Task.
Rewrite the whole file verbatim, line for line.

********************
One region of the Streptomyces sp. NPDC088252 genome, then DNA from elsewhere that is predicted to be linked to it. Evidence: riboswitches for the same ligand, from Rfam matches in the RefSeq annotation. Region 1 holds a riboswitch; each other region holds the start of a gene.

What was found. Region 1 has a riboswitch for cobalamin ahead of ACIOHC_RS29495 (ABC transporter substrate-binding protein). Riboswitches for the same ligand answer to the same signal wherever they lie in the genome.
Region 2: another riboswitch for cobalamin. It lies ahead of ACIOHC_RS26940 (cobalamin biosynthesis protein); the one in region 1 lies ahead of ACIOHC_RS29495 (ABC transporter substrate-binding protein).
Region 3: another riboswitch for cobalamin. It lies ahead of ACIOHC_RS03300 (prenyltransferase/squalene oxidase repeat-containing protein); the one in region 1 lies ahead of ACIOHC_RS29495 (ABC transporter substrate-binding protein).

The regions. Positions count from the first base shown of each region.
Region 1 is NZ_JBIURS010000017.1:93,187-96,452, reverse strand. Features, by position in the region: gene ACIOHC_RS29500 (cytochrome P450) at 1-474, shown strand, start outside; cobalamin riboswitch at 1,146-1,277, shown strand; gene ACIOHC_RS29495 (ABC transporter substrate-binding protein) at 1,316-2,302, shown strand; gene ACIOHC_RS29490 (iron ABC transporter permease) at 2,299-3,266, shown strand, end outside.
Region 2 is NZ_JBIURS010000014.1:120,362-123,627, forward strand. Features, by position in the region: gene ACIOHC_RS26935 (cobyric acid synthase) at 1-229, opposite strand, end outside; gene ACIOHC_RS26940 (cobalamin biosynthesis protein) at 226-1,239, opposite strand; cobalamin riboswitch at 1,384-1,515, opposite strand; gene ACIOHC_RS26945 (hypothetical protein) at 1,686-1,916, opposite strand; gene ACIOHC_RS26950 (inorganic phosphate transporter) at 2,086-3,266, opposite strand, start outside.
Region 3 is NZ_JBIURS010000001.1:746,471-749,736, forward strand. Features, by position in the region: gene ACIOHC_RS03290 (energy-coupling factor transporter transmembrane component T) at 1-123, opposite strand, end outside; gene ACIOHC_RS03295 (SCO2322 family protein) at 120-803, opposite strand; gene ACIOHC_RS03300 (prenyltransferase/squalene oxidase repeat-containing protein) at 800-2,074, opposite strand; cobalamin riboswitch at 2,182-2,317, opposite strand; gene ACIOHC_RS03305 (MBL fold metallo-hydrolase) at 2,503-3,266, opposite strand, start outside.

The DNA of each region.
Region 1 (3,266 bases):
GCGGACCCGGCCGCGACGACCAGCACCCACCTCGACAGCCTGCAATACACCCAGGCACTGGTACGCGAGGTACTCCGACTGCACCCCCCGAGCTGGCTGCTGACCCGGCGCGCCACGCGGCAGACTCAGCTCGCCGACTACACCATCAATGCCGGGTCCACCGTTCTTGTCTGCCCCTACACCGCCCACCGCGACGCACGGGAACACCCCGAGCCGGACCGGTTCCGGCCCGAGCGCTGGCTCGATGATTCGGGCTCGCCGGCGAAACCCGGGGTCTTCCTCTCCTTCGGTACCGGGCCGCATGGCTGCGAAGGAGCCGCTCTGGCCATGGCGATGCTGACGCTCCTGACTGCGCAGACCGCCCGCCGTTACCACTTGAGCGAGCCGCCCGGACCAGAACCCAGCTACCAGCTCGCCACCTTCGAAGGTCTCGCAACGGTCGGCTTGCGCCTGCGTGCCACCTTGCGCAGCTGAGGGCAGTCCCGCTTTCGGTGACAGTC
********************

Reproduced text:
One region of the Streptomyces sp. NPDC088252 genome, then DNA from elsewhere that is predicted to be linked to it. Evidence: riboswitches for the same ligand, from Rfam matches in the RefSeq annotation. Region 1 holds a riboswitch; each other region holds the start of a gene.

What was found. Region 1 has a riboswitch for cobalamin ahead of ACIOHC_RS29495 (ABC transporter substrate-binding protein). Riboswitches for the same ligand answer to the same signal wherever they lie in the genome.
Region 2: another riboswitch for cobalamin. It lies ahead of ACIOHC_RS26940 (cobalamin biosynthesis protein); the one in region 1 lies ahead of ACIOHC_RS29495 (ABC transporter substrate-binding protein).
Region 3: another riboswitch for cobalamin. It lies ahead of ACIOHC_RS03300 (prenyltransferase/squalene oxidase repeat-containing protein); the one in region 1 lies ahead of ACIOHC_RS29495 (ABC transporter substrate-binding protein).

The regions. Positions count from the first base shown of each region.
Region 1 is NZ_JBIURS010000017.1:93,187-96,452, reverse strand. Features, by position in the region: gene ACIOHC_RS29500 (cytochrome P450) at 1-474, shown strand, start outside; cobalamin riboswitch at 1,146-1,277, shown strand; gene ACIOHC_RS29495 (ABC transporter substrate-binding protein) at 1,316-2,302, shown strand; gene ACIOHC_RS29490 (iron ABC transporter permease) at 2,299-3,266, shown strand, end outside.
Region 2 is NZ_JBIURS010000014.1:120,362-123,627, forward strand. Features, by position in the region: gene ACIOHC_RS26935 (cobyric acid synthase) at 1-229, opposite strand, end outside; gene ACIOHC_RS26940 (cobalamin biosynthesis protein) at 226-1,239, opposite strand; cobalamin riboswitch at 1,384-1,515, opposite strand; gene ACIOHC_RS26945 (hypothetical protein) at 1,686-1,916, opposite strand; gene ACIOHC_RS26950 (inorganic phosphate transporter) at 2,086-3,266, opposite strand, start outside.
Region 3 is NZ_JBIURS010000001.1:746,471-749,736, forward strand. Features, by position in the region: gene ACIOHC_RS03290 (energy-coupling factor transporter transmembrane component T) at 1-123, opposite strand, end outside; gene ACIOHC_RS03295 (SCO2322 family protein) at 120-803, opposite strand; gene ACIOHC_RS03300 (prenyltransferase/squalene oxidase repeat-containing protein) at 800-2,074, opposite strand; cobalamin riboswitch at 2,182-2,317, opposite strand; gene ACIOHC_RS03305 (MBL fold metallo-hydrolase) at 2,503-3,266, opposite strand, start outside.

The DNA of each region.
Region 1 (3,266 bases):
GCGGACCCGGCCGCGACGACCAGCACCCACCTCGACAGCCTGCAATACACCCAGGCACTGGTACGCGAGGTACTCCGACTGCACCCCCCGAGCTGGCTGCTGACCCGGCGCGCCACGCGGCAGACTCAGCTCGCCGACTACACCATCAATGCCGGGTCCACCGTTCTTGTCTGCCCCTACACCGCCCACCGCGACGCACGGGAACACCCCGAGCCGGACCGGTTCCGGCCCGAGCGCTGGCTCGATGATTCGGGCTCGCCGGCGAAACCCGGGGTCTTCCTCTCCTTCGGTACCGGGCCGCATGGCTGCGAAGGAGCCGCTCTGGCCATGGCGATGCTGACGCTCCTGACTGCGCAGACCGCCCGCCGTTACCACTTGAGCGAGCCGCCCGGACCAGAACCCAGCTACCAGCTCGCCACCTTCGAAGGTCTCGCAACGGTCGGCTTGCGCCTGCGTGCCACCTTGCGCAGCTGAGGGCAGTCCCGCTTTCGGTGACAGTC